What To Know About Legal American Brothels

American brothels have been around even before the United States was really a country. Designated districts for sexual services and "cathouses" are a part of US history that some think are no longer applicable in the 21st century. However, while "the oldest profession" is prohibited almost everywhere in the country, there are still legal establishments in operation. Yet you may be wondering how such work is legal in the US.

Similar to other countries where prostitution is legal, the laws surrounding "houses of assignation" are a little complicated. Each establishment is slightly different and operates in various ways, ranging from set menus to line-ups of girls. One thing that is almost certain is that most assumptions people make about women (or men) in these legal establishments are wrong. There are strict laws governing the houses, they are not a breeding ground for STDs, and none of the women are forced to be there.

Whether you support such businesses (in theory or monetarily) or oppose them, it's hard to deny that they're a fascinating phenomenon. Read on below to learn more about establishments that house American's oldest profession - but you may find yourself caught off guard by what really goes on behind their closed doors. 


  • American Bawdy Houses Have Existed At Least As Far Back As The 1600s

    Legal call houses are hardly something new in the United States. In fact, they go all the way back to colonial times. In the 1600s, men were still traveling to the New World, oftentimes without their wives or families. While in North America, they still felt a need for carnal desires and turned to "the ladies of the night."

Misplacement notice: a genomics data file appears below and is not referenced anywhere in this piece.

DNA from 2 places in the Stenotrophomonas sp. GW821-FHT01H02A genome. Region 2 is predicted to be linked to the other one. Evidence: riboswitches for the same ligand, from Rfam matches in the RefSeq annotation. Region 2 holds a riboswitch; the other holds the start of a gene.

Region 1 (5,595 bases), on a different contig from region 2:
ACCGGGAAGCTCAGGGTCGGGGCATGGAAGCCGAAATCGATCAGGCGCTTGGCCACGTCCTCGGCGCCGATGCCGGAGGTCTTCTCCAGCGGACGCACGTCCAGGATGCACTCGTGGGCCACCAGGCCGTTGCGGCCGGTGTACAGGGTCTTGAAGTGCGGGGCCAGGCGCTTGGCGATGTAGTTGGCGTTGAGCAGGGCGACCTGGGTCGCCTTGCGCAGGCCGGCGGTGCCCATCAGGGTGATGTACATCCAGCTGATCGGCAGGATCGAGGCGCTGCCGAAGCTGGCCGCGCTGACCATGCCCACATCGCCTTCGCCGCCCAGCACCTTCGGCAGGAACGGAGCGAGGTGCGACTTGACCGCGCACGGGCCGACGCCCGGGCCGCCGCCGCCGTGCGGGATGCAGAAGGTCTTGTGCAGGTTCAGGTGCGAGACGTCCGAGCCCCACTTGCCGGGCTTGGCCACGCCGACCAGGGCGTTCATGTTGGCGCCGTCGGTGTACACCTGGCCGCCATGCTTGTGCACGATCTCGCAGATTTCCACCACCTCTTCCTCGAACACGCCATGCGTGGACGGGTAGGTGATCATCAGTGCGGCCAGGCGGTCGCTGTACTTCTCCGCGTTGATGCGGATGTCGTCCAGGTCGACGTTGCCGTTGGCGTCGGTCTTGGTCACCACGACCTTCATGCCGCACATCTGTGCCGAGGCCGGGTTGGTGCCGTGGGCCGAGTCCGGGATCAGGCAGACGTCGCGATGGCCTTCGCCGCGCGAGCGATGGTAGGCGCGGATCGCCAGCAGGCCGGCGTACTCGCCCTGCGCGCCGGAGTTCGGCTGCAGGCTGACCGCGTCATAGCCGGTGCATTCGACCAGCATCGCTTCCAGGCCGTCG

Brothels began popping up, particularly around port towns. In the 1700s, tavern owners were occasionally apprehended for having "disorderly houses," and a few "red light districts" were established. Before long, establishments catering to both the wealthy and the poor would appear, with "bawdy houses" offering inexpensive services, and more refined ones drawing in the upper class. Although these houses were frowned upon, they were not explicitly prohibited in most cases. Any punishments handed out tended to be light or ignored.

  • Sexual Services Work Was Deemed Unlawful In The United States In The 1900s

    By the end of the 17th century, anti-prostitution sentiment started rising. It led to a series of "Whorehouse Riots," where call houses were burned and torn down. People didn't want such an industry to be present in their neighborhoods and took action themselves because the laws were slow to change. Finally, in 1790, Massachusetts made doing business in a "bawdy house" against the law.  

    Prior to the 19th century, "hustling" was viewed more as "a moral infraction rather than a crime." However, that began to change throughout the next century. As public outrage over call houses grew, so did actions to legally curb the sexual services industry. At first, lawmakers created a federal law to regulate the industry. However, reinforcement proved futile. So, in 1913, the Supreme Court of the United States decided to give states the power to regulate the sexual services industry within their territories themselves in Hoke v. United States. With that decision, most states slowly eradicated the oldest profession, save one - Nevada.